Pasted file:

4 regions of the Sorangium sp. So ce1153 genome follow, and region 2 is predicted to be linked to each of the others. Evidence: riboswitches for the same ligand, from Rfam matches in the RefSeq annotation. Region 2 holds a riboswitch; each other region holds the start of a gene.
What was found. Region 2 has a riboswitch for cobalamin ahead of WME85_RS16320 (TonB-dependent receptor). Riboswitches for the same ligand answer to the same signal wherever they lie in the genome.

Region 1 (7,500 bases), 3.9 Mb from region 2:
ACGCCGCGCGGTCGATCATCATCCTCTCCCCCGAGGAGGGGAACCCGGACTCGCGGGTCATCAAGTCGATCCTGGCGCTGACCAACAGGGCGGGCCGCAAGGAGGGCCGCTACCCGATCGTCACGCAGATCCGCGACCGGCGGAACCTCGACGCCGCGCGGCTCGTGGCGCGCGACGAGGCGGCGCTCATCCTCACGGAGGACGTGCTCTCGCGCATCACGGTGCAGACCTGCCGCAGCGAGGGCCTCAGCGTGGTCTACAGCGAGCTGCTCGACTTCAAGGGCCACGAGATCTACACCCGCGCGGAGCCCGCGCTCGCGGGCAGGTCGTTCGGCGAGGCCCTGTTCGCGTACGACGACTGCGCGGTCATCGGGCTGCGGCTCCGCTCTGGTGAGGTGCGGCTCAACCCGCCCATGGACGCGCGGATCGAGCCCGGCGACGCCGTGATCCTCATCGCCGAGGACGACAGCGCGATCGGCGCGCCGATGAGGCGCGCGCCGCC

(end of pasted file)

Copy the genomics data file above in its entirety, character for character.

4 regions of the Sorangium sp. So ce1153 genome follow, and region 2 is predicted to be linked to each of the others. Evidence: riboswitches for the same ligand, from Rfam matches in the RefSeq annotation. Region 2 holds a riboswitch; each other region holds the start of a gene.
What was found. Region 2 has a riboswitch for cobalamin ahead of WME85_RS16320 (TonB-dependent receptor). Riboswitches for the same ligand answer to the same signal wherever they lie in the genome.

Region 1 (7,500 bases), 3.9 Mb from region 2:
ACGCCGCGCGGTCGATCATCATCCTCTCCCCCGAGGAGGGGAACCCGGACTCGCGGGTCATCAAGTCGATCCTGGCGCTGACCAACAGGGCGGGCCGCAAGGAGGGCCGCTACCCGATCGTCACGCAGATCCGCGACCGGCGGAACCTCGACGCCGCGCGGCTCGTGGCGCGCGACGAGGCGGCGCTCATCCTCACGGAGGACGTGCTCTCGCGCATCACGGTGCAGACCTGCCGCAGCGAGGGCCTCAGCGTGGTCTACAGCGAGCTGCTCGACTTCAAGGGCCACGAGATCTACACCCGCGCGGAGCCCGCGCTCGCGGGCAGGTCGTTCGGCGAGGCCCTGTTCGCGTACGACGACTGCGCGGTCATCGGGCTGCGGCTCCGCTCTGGTGAGGTGCGGCTCAACCCGCCCATGGACGCGCGGATCGAGCCCGGCGACGCCGTGATCCTCATCGCCGAGGACGACAGCGCGATCGGCGCGCCGATGAGGCGCGCGCCGCC